Our best sellers are the pima cotton T-shirts and sweatshirts. Women call them the Lay’s potato chip of the line. Like a potato chip, you can’t eat just one. These sweaters, you can’t have just one. They come in many colors and shapes.

You have a ton of positive energy! What’s your secret?
Clean living. I exercise all the time. I eat pretty clean. Most of all, this journey of becoming my own manufacturer and creating my own destiny, I have so much gratitude for what I have accomplished. I’m in a really good space. I’m grateful every day. I had cancer twice. I had cancer when I was 28 years old, and at that time I was selling the Madonna bustiers. That was the whole look. I’d go across the country with them, and they told me at the same time that they had to cut me open. I said, “I can’t do that! I have to go around!” I was strutting around the country. I was not stopping for cancer. Luckily, I got it into remission. Then 10 years ago, I had breast cancer. I thought, “Oh, no! Just when things are going to great with Planet, I’m going to lose the business.” Well, it just kept going. I got through that. I’m a two-time cancer survivor and that gives you a lot of gratitude.

What’s your advice to anyone going through cancer?
You have to keep a positive mental attitude, and it’s not so bad anymore. You will get through it. There is an other side.

You’re based in Florida. Is it harder doing what you do there?
I’m originally from New York. I’m a Long Island girl. Throughout my career, I’ve always had a New York presence. Whatever trade show there was, I took a big booth and decorated it to the max. I wanted to create the visual impact before you even knew the concept of the line. I wanted to draw in the people and the traffic. Whatever New York had to offer, I was in it to win it. It didn’t matter that I was based in Florida. I think being in Florida and being a native New Yorker, you have a competitive edge. New Yorkers are aggressive people. In the past five years when Planet really started to soar, I opened up a New York showroom and hired Lisa Attea, a director of sales who is now the vice president. We do have that New York presence.

Why has the company grown so much in the past five years?
Once the buyers got the product in and saw how it sold, they made their margins on it, so they’d constantly reorder. If the customer bought the sweater in black, she’d say, “What other colors does it come in?” We’re a layering concept of clothing, so the more you put on and buy, the more different options you have. The market share is getting larger and larger with each customer. I also said to boutiques, give me part of your real estate, like a store-within-a-store concept, like Ralph Lauren did back in the day. I went around to stores and I created what I called a Planetarium—a whole area of Planet. I hired someone within my company and named her the Planet specialist. She would fly to these stores and do what you would call a trunk show, but we’d call it an in-store event. Now they had the most Planet on the floor, and my Planet specialist would come in and not only train their staff, she would dress them in it, dress their mannequins. We would do these events twice a year for Spring/Summer and Fall/Winter. It created a buzz in the stores and rang the register.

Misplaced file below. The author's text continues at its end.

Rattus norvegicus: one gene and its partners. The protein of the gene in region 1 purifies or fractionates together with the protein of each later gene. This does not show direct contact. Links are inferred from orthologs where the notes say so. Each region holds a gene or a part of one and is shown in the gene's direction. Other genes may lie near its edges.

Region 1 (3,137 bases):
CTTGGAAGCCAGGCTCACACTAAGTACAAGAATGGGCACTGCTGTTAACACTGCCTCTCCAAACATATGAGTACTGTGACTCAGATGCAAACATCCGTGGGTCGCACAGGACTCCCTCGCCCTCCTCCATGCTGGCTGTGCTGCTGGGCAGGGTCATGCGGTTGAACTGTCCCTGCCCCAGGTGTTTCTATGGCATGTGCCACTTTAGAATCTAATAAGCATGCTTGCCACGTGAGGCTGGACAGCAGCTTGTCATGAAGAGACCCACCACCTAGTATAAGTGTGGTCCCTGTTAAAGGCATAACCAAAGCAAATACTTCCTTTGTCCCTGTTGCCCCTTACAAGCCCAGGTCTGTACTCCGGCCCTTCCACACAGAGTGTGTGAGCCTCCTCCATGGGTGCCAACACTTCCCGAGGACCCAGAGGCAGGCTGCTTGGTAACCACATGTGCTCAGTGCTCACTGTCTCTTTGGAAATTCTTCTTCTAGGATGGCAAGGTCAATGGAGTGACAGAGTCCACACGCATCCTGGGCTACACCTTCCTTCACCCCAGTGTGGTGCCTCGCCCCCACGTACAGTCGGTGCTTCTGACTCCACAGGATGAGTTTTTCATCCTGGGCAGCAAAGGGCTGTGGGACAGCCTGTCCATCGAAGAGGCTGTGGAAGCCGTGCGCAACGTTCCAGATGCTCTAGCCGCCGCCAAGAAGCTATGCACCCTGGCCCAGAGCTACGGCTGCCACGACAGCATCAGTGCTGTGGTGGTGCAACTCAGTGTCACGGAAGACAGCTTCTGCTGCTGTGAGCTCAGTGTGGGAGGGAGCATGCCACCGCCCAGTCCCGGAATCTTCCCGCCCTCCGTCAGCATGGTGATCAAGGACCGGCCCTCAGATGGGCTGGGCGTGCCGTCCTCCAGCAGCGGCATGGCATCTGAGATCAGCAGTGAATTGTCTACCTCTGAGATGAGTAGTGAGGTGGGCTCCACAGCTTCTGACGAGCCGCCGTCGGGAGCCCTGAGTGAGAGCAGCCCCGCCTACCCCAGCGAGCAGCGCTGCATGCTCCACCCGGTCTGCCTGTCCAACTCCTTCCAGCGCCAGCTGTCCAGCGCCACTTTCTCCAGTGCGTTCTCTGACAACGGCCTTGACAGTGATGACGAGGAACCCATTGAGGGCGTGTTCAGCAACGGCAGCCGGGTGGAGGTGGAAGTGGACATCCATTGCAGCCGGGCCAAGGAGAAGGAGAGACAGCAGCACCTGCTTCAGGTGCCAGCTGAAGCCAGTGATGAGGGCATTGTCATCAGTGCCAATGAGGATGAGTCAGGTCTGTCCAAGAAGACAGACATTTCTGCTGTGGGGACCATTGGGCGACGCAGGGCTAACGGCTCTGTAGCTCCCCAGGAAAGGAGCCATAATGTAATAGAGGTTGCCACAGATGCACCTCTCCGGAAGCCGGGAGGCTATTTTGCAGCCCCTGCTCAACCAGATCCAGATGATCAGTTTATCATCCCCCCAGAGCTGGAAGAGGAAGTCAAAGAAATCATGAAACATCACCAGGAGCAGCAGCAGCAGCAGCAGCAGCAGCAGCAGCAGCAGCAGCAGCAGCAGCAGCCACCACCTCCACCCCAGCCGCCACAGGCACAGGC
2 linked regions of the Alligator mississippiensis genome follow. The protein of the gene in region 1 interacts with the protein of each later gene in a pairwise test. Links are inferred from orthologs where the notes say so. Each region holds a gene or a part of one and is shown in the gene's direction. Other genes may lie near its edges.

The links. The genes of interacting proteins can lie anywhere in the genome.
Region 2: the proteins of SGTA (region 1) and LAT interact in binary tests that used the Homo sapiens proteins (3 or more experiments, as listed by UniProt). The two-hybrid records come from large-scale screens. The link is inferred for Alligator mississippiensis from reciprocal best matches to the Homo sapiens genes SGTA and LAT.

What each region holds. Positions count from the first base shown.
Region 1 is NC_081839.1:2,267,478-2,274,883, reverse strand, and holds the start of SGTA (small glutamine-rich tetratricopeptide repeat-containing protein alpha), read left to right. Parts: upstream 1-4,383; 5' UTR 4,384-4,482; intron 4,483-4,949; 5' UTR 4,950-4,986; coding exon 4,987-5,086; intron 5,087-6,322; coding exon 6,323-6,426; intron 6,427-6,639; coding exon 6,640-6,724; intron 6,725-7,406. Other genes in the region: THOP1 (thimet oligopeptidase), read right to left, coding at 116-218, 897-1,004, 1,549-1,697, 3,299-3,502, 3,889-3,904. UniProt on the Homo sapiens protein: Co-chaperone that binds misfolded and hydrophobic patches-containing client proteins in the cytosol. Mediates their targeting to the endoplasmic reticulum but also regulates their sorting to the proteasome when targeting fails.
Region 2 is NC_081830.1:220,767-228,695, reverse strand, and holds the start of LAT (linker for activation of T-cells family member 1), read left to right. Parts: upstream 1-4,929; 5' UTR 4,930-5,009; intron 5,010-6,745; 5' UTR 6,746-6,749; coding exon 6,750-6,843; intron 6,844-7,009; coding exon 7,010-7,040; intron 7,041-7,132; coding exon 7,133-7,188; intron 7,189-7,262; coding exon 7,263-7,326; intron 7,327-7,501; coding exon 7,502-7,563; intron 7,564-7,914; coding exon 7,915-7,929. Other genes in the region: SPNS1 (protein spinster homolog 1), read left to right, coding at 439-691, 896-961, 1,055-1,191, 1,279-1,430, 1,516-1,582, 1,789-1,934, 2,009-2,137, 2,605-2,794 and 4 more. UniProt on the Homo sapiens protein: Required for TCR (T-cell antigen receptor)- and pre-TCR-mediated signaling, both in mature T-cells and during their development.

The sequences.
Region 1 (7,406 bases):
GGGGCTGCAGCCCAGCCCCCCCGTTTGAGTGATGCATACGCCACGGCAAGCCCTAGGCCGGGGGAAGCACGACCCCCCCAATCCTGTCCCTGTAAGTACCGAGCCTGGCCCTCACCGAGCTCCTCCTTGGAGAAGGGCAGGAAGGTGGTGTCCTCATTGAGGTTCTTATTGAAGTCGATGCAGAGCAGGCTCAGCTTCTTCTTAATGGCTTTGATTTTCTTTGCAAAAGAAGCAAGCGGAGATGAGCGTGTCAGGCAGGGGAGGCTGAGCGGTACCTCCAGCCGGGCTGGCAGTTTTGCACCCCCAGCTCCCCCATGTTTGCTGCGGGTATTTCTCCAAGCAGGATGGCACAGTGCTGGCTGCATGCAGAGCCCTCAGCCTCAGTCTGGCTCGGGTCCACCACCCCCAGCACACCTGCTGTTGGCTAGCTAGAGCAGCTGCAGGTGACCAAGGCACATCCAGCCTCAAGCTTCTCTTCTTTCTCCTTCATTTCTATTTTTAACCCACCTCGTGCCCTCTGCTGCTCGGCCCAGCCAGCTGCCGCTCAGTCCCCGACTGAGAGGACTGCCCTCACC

How do you want to see the company grow?
The company should go to the moon and back. I see it everywhere as sizeless, ageless, seasonless, chic clothing. It’s infinite. It has no end.

Where can people find the brand?
We sell in better-end boutiques all over Manhattan and Long Island. We also have a distributor in Canada, New Zealand, and Australia. It’s a global brand. It’s all over the planet. When the pandemic hit and the world was shut down, we opened an E-commerce site [] so our addicted customers could still purchase. Business never really stopped.

Who do you look up to in the fashion world?
My muse is Donna Karan. I read her book, My Journey, and there were pages in there describing her Seven Easy Pieces concept of dressing. I started to shake. I called my sister and read it to her. I said, “Listen to this! She wants a cotton shirt, leggings, a skirt, a sweater,and take it from day to night.” That is Planet! You can go anywhere in the world and you pack a small suitcase and take these seven layer pieces with different shoes or accessories. I also loved her no prints, basic colors. That was a rich, beautiful line.

Do you see Planet getting as large as Donna Karan? Are you interested in that?
It’s absolutely possible. I could see that happening. I could also see Planet flagship stores all over the world. That could be! It would take a lot of money and energy, so I better stay well!